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Two same-sex Greek couples, one gay and one lesbian, were married Tuesday in the first civil ceremonies of their kind in Greece, on the isle of Tilos.
"From this day, discrimination against gays in Greece is on the decline. We did this to encourage other gay people to take a stand," one of the newlyweds, Evangelia Vlami, told BBC News.
The mayor of Tilos, Anastassios Aliferis, married the couples despite warnings from the government that the ceremonies are illegal.
"There is no legal framework for the holding of same-sex weddings in Greece," Greek justice minister Sotiris Hatzigakis said in a statement, according to Agence France-Presse.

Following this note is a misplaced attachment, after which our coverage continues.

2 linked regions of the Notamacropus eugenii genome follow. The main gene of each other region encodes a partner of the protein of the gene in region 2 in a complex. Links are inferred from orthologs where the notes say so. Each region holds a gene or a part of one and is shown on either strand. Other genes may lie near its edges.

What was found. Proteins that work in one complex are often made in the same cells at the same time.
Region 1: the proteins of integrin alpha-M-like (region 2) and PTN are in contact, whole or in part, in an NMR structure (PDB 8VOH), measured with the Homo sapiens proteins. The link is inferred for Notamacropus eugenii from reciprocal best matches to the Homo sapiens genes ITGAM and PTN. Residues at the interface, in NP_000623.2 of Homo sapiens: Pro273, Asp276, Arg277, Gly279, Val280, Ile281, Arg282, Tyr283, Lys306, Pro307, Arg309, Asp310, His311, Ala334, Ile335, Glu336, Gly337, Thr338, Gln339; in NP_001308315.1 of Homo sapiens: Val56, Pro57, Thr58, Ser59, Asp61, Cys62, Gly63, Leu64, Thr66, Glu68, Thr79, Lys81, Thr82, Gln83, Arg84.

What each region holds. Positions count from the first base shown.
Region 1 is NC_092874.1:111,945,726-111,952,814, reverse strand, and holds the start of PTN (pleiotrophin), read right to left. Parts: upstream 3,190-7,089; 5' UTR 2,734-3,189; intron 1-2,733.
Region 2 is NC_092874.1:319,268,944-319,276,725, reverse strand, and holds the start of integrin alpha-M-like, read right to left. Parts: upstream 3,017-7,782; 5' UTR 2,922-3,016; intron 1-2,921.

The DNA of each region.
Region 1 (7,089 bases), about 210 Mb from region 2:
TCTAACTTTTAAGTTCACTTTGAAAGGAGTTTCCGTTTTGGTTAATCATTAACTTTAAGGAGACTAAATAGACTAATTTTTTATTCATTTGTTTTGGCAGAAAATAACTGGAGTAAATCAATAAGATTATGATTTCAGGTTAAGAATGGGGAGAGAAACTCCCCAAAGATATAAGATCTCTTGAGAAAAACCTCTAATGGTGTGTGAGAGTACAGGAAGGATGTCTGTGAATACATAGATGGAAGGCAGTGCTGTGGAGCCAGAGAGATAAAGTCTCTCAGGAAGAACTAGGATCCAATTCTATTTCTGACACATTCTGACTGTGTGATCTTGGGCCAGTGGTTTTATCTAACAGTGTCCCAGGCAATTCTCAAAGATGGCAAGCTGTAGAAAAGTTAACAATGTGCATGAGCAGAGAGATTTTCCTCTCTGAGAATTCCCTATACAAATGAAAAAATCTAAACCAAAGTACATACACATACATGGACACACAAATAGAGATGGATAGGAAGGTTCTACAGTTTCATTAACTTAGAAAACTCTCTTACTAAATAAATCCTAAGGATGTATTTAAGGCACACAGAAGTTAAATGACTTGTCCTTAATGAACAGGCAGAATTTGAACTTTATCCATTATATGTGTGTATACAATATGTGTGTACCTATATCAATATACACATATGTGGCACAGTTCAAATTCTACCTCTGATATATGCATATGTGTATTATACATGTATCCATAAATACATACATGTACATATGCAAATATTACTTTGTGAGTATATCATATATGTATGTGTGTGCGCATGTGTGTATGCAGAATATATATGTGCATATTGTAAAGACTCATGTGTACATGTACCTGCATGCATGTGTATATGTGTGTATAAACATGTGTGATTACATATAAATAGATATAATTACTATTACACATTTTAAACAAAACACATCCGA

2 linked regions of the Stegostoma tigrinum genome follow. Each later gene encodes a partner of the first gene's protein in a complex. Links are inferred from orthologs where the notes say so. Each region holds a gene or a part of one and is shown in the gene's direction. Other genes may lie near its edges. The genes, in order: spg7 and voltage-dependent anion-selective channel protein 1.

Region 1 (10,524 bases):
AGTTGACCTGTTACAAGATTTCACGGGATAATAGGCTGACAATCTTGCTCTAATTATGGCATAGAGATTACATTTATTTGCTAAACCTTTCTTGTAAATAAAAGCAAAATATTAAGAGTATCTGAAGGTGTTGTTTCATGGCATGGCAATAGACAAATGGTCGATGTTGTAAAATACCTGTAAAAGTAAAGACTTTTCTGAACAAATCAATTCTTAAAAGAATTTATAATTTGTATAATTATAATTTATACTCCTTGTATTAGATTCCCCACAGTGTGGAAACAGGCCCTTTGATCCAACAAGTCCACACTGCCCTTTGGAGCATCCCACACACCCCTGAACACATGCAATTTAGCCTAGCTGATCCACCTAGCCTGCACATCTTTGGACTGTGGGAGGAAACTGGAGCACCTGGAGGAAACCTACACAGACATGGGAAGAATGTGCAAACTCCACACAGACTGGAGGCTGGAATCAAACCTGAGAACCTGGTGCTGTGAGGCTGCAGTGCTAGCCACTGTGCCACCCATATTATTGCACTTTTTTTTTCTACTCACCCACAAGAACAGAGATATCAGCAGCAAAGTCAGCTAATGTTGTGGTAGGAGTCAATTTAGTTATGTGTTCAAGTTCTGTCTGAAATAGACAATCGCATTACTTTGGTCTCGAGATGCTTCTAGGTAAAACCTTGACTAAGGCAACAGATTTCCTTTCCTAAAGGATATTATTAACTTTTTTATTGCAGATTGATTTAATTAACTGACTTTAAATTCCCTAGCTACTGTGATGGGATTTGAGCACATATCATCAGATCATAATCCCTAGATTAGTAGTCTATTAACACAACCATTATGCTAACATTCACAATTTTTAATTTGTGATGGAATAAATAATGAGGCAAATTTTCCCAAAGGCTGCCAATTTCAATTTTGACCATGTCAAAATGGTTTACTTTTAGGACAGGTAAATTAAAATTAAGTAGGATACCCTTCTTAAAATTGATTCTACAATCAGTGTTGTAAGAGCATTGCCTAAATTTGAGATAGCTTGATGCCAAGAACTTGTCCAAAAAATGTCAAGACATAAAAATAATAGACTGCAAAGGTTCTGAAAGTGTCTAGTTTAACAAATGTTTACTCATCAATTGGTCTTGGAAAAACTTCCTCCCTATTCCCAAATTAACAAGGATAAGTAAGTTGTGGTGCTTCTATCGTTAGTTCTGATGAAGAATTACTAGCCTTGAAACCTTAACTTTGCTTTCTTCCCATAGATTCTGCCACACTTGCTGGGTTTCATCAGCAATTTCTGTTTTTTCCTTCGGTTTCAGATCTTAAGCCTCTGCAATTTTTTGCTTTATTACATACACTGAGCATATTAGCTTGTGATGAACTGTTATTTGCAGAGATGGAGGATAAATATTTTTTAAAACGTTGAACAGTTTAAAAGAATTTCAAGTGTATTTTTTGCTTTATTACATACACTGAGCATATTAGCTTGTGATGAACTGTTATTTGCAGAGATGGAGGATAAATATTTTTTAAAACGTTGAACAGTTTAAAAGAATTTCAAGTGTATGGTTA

In March, gay and lesbian organizations discovered that a 1982 law on civil wedding ceremonies did not explicitly state marriage was between a man and woman but rather between two "persons."
The Lesbian and Gay Community of Greece (OLKE) announced its intention to test its interpretation of the law, and couples began making wedding announcements in local and national newspapers.
A poll by the Greek newspaper Ethnos Daily in April showed Greek citizens were divided on the issue. Over 48% of respondents said they oppose the legislation allowing same-sex unions, while 45.1% stated they are in favor. (The Advocate)
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